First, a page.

The festival portion takes place all day on June 22nd (festival was postponed due to weather) and includes live music, food, and Latinx vendors. California-based Cumbia heavyweights La Misa Negra is headlining the concert. Joining them on stage are Texas artists Ballet Folklorico MariCruz, Mariachi Las Coronelas, Tiarra Girls, and Bidi Bidi Banda. DJs Gracie Chavez and Canel ConSafos will also make appearances.

Chingona Fest closes out with the Puro ChingonX Vibes After Party that night with DJ sets provided by DJs Ella, Zetroc, Pinche Juan and Chorizo Funk.

Bidi Bidi Banda lead singer Stephanie Bergara says Chingona Fest brings women of color from all walks of life, ranging from grandmothers to young girls and their male allies.

Chingona Fest provides a community and a spotlight the likes of which Texas has not seen, and I am beyond thrilled to present Bidi Bidi Banda at the festival for a second year,” she says.

TK Tunchez is an Austin vendor who founded Las Ofrendas, a mobile shop featuring spirit-infused, hand-crafted and wearable art pieces, and Frida Friday ATX, the only women-of-color centered market in the area.

She says participating in Chingona Fest was a no-brainer because of her aligned belief in Latinas empowering one another.

“It’s rare to find an event that so beautifully embodies such a strong sense of community and really centers Latinas, and we need more of that in the world,” Tunchez says.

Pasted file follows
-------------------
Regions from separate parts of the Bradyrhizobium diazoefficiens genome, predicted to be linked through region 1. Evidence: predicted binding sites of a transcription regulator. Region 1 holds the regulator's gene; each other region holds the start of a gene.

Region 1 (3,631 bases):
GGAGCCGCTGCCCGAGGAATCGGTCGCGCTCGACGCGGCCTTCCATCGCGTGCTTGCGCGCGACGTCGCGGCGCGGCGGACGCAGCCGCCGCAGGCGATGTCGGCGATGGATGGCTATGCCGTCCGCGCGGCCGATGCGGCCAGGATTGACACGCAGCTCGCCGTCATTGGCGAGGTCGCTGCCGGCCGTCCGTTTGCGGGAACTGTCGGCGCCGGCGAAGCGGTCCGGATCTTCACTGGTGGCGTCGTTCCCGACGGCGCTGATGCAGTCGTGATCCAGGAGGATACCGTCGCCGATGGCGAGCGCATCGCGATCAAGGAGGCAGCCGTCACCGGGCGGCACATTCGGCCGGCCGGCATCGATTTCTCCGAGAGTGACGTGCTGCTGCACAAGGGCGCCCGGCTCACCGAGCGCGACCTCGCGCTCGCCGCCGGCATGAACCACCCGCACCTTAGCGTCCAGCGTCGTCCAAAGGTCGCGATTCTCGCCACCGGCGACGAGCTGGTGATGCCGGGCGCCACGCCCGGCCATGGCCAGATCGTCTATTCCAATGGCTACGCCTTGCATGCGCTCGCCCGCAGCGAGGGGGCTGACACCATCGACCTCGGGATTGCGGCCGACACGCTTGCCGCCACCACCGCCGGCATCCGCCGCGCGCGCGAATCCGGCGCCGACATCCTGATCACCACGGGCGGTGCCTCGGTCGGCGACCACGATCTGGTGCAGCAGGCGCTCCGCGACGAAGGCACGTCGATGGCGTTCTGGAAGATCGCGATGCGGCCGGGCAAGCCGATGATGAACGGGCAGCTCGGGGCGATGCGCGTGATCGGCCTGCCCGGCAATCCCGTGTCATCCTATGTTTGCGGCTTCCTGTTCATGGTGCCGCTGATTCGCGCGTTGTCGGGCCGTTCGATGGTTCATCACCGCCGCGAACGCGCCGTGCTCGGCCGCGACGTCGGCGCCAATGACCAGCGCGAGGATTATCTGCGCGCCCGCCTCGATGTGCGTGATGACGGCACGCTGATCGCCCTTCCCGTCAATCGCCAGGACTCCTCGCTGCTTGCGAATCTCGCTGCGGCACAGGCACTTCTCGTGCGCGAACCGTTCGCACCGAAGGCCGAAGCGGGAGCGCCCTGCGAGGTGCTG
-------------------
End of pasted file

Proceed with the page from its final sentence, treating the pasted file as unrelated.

Fellow Austinite Juanita Segovia is a graphic designer and illustrator who is passionate about lifting the voices of women artists, activists, and entrepreneurs, in addition to nonprofits led by females and people of color.

Mariachi Las Coronelas dances with the public.jpg

She is participating in Chingona Fest because it embraces queer women of color like herself and empowers voices of all Latinas.

“I think spaces like Chingona Fest are important because they are hard to come by – and especially in this day and age where the contributions of Latinas are disregarded (or even fetishized) by mainstream society, it’s radical to create spaces for us and by us,” Segovia says.

The original vision of Chingona Fest was a one-day event for Latina business owners, leaders and musicians to come together. The festival morphed into something much bigger once Hernandez recognized a lack of representation of women of color in conferences and panels held as part of Austin’s annual South by Southwest.

“Specific discussions around business startups, entrepreneurship, and business leadership weren’t targeted to the Latina audience,” Hernandez explains.